By Joel Warner
By Michael Roberts
By Alan Prendergast
By Michael Roberts
By Michael Roberts
By Amber Taufen
By Patricia Calhoun
By William Breathes
And, in fact, the redevelopment plan originally presented by National Image to the city council describes the project as an "office incubator where secretarial/clerical resources could be shared from a pool of personnel and office equipment." Those floor plans include 10,000 square feet of office space for National Image, along with office space for the Hispanic League, the Hispanic Bar Association and other Hispanic nonprofits. Until the group released a "revised" set of drawings, its official plan made no reference to an area for cultural and art displays.
To make matters worse, according to the asset management office, the original plan also overestimated the amount of space available for office use. According to a memo from Greene, National Image counted "stairways, hallways, some common areas [and] common restrooms" in its calculations of available space. And according to the memo, the group went on to base its financial projections on those overblown space presumptions.
Gomez, however, defends both his organization's plans and its intentions. "We wanted to present the community here with one-stop shopping for all of their needs," he says, by adding "social, economic and cultural self-help programs all in one space. And when we went to city council, we had overwhelming support, including 4,000 names on a petition. It's just one group, one single group, that doesn't support us. NEWSED."
City council staffers say that after searching through the minutes and viewing the videotape of the meeting in question, they can find no mention of a 4,000-signature petition being submitted to council. But Gomez does have at least one supporter for his view of NEWSED and its director, Veronica Barela. Reached at her Senate campaign headquarters, Martinez is quick to echo the assertion that the courthouse project has been assailed by but one troublemaker.
"It's just Veronica," says Martinez. "Veronica has a big problem with all this because it didn't go through her. It wasn't her project. I never knew Veronica didn't like the idea, but we don't need her permission. I don't think the community needs anyone's permission, including mine!"
Barela, though, isn't the lone voice against the project. The Mayor's Hispanic Advisory Council has twice voted against supporting National Image's plan. Jim Martinez, the Webb aide who sits in on advisory council meetings, says the members felt the old DA's building could quickly turn into a black hole for grant money. "Everybody agreed that a Hispanic heritage center is something Denver ought to have," he says. "But they felt that too much money would be spent trying to get the old DA's building up to code, and money being tight like it is, it could be better spent for other programs and ideas."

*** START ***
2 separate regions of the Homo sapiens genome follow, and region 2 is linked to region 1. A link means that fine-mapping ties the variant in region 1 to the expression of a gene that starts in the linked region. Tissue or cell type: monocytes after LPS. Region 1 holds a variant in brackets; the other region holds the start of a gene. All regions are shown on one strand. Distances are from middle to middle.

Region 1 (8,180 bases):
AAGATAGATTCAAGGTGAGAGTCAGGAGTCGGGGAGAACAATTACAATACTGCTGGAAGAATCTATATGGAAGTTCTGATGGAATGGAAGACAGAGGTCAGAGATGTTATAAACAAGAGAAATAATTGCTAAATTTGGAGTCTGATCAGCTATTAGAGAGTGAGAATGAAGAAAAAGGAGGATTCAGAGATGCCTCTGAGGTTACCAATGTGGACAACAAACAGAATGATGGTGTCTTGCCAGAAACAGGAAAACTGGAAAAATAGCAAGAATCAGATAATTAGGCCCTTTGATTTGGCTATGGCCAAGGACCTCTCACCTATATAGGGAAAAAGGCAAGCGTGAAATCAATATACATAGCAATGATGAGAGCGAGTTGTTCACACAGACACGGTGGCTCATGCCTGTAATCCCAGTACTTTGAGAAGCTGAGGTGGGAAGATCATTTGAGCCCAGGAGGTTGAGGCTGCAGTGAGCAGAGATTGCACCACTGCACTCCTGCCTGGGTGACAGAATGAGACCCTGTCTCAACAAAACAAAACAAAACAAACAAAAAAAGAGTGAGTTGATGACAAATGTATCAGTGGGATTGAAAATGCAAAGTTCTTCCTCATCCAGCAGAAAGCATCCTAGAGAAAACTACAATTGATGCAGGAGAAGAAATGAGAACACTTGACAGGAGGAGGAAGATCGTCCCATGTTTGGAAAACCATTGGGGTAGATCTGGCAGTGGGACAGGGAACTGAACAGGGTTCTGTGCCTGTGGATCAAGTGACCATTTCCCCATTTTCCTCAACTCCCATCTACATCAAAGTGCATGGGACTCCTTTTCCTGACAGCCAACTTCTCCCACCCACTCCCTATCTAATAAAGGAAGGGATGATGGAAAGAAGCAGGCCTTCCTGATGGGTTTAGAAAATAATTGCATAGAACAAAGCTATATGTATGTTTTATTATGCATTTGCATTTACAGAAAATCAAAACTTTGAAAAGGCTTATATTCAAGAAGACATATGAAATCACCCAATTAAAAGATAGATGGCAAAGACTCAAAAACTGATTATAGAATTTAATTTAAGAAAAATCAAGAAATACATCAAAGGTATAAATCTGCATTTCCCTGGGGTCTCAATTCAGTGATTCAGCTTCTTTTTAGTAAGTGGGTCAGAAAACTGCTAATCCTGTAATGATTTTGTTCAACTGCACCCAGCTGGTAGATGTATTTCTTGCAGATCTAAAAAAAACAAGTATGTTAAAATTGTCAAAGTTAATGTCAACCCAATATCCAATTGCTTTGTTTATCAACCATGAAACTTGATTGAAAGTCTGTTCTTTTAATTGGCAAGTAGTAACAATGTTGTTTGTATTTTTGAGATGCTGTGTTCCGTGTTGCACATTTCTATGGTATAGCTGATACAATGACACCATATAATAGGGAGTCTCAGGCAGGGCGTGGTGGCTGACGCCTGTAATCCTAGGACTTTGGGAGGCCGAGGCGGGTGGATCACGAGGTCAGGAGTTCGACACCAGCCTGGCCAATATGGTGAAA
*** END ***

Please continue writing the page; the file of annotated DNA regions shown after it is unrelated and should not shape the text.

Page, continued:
In March 1995, one month shy of National Image's deadline, Coors agreed to donate the $410,000 purchase price of the building to National Image if the group could raise at least a quarter of the $2.25 million needed for renovation by December of that year. It was a commitment that thrilled National Image, relieved the city council and troubled Hispanic critics.
"It rubbed a lot of us the wrong way," explains Ken Sandoval. "There's still a boycott going on against Coors, you know [for alleged racist hiring practices]. It becomes a very divisive issue."
Gomez prickles at the mention of the boycott. "I really have a problem with people who say that," he says. "I'm not going to defend Coors. There were a lot of problems pre-1970s. But Gomez says the community's feud with the brewer was put to rest in 1984, when National Image and a number of other groups signed an agreement in which Coors promised to assist minority-owned businesses and make contributions to minority nonprofits.
When Coors made public its decision to put money up for the courthouse campaign, organizers wasted little time heralding the company's involvement. A press conference was held in front of the structure touting the unlikely alliance of Coors, National Image, Brother's Redevelopment, Ramona Martinez and Bernie Valdez, a longtime leader and activist in the Hispanic community for whom the building, National Image decided, was to be named. Bill Coors himself issued a statement proclaiming Coors "proud to be a catalyst in providing something special for the Hispanic community" and predicted the center would be a source of "pride for all of Denver" when it was completed.
Though Coors had yet to actually put any money on the table, tying its pledge to National Image's own ability to raise cash, the city council apparently viewed the conglomerate's entrance as a sign that it could stop paying attention. Timetables that had been laid out for progress reports and fundraising efforts were overlooked. There was even talk during one city council meeting of lifting the group's already long-blown April 1 deadline. A Denver boardmember of National Image, Tony Montoya, says he remembers a meeting eight or nine months ago in which the group was granted an extension. But while Martinez and Ortega both initially told Westword a vote had been taken rescinding the deadline, Ortega later called back to say she had checked the record and that no formal vote was ever taken. Regardless, the practical effect was the same: Council oversight of the project effectively ground to a halt.